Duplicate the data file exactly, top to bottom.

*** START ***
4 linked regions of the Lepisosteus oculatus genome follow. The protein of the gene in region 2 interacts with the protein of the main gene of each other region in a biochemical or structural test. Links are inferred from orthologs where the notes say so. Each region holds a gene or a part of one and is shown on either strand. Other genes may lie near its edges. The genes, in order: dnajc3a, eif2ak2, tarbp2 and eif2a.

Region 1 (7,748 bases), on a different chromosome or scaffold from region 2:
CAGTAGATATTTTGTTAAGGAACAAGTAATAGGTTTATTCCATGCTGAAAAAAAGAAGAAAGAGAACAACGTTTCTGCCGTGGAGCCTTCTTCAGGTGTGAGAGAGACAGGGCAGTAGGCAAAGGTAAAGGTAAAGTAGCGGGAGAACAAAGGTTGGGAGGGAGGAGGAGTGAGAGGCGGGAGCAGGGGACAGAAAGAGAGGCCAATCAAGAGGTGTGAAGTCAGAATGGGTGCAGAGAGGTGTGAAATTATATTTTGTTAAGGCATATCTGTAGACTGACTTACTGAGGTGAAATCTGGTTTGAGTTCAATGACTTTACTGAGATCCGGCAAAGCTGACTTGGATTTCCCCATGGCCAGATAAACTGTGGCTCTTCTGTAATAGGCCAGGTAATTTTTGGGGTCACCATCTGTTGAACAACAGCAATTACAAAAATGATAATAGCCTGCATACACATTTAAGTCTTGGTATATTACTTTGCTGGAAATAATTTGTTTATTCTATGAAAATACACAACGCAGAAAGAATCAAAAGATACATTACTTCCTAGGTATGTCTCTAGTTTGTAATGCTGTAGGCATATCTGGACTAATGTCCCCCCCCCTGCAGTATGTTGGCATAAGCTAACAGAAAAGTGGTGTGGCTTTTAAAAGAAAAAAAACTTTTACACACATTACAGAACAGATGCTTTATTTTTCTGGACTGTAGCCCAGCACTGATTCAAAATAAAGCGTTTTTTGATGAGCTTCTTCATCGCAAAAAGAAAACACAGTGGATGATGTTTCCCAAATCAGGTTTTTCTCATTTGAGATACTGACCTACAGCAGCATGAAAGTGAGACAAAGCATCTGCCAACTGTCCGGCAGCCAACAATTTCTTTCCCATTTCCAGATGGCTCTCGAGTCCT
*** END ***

4 linked regions of the Lepisosteus oculatus genome follow. The protein of the gene in region 2 interacts with the protein of the main gene of each other region in a biochemical or structural test. Links are inferred from orthologs where the notes say so. Each region holds a gene or a part of one and is shown on either strand. Other genes may lie near its edges. The genes, in order: dnajc3a, eif2ak2, tarbp2 and eif2a.

Region 1 (7,748 bases), on a different chromosome or scaffold from region 2:
CAGTAGATATTTTGTTAAGGAACAAGTAATAGGTTTATTCCATGCTGAAAAAAAGAAGAAAGAGAACAACGTTTCTGCCGTGGAGCCTTCTTCAGGTGTGAGAGAGACAGGGCAGTAGGCAAAGGTAAAGGTAAAGTAGCGGGAGAACAAAGGTTGGGAGGGAGGAGGAGTGAGAGGCGGGAGCAGGGGACAGAAAGAGAGGCCAATCAAGAGGTGTGAAGTCAGAATGGGTGCAGAGAGGTGTGAAATTATATTTTGTTAAGGCATATCTGTAGACTGACTTACTGAGGTGAAATCTGGTTTGAGTTCAATGACTTTACTGAGATCCGGCAAAGCTGACTTGGATTTCCCCATGGCCAGATAAACTGTGGCTCTTCTGTAATAGGCCAGGTAATTTTTGGGGTCACCATCTGTTGAACAACAGCAATTACAAAAATGATAATAGCCTGCATACACATTTAAGTCTTGGTATATTACTTTGCTGGAAATAATTTGTTTATTCTATGAAAATACACAACGCAGAAAGAATCAAAAGATACATTACTTCCTAGGTATGTCTCTAGTTTGTAATGCTGTAGGCATATCTGGACTAATGTCCCCCCCCCTGCAGTATGTTGGCATAAGCTAACAGAAAAGTGGTGTGGCTTTTAAAAGAAAAAAAACTTTTACACACATTACAGAACAGATGCTTTATTTTTCTGGACTGTAGCCCAGCACTGATTCAAAATAAAGCGTTTTTTGATGAGCTTCTTCATCGCAAAAAGAAAACACAGTGGATGATGTTTCCCAAATCAGGTTTTTCTCATTTGAGATACTGACCTACAGCAGCATGAAAGTGAGACAAAGCATCTGCCAACTGTCCGGCAGCCAACAATTTCTTTCCCATTTCCAGATGGCTCTCGAGTCCT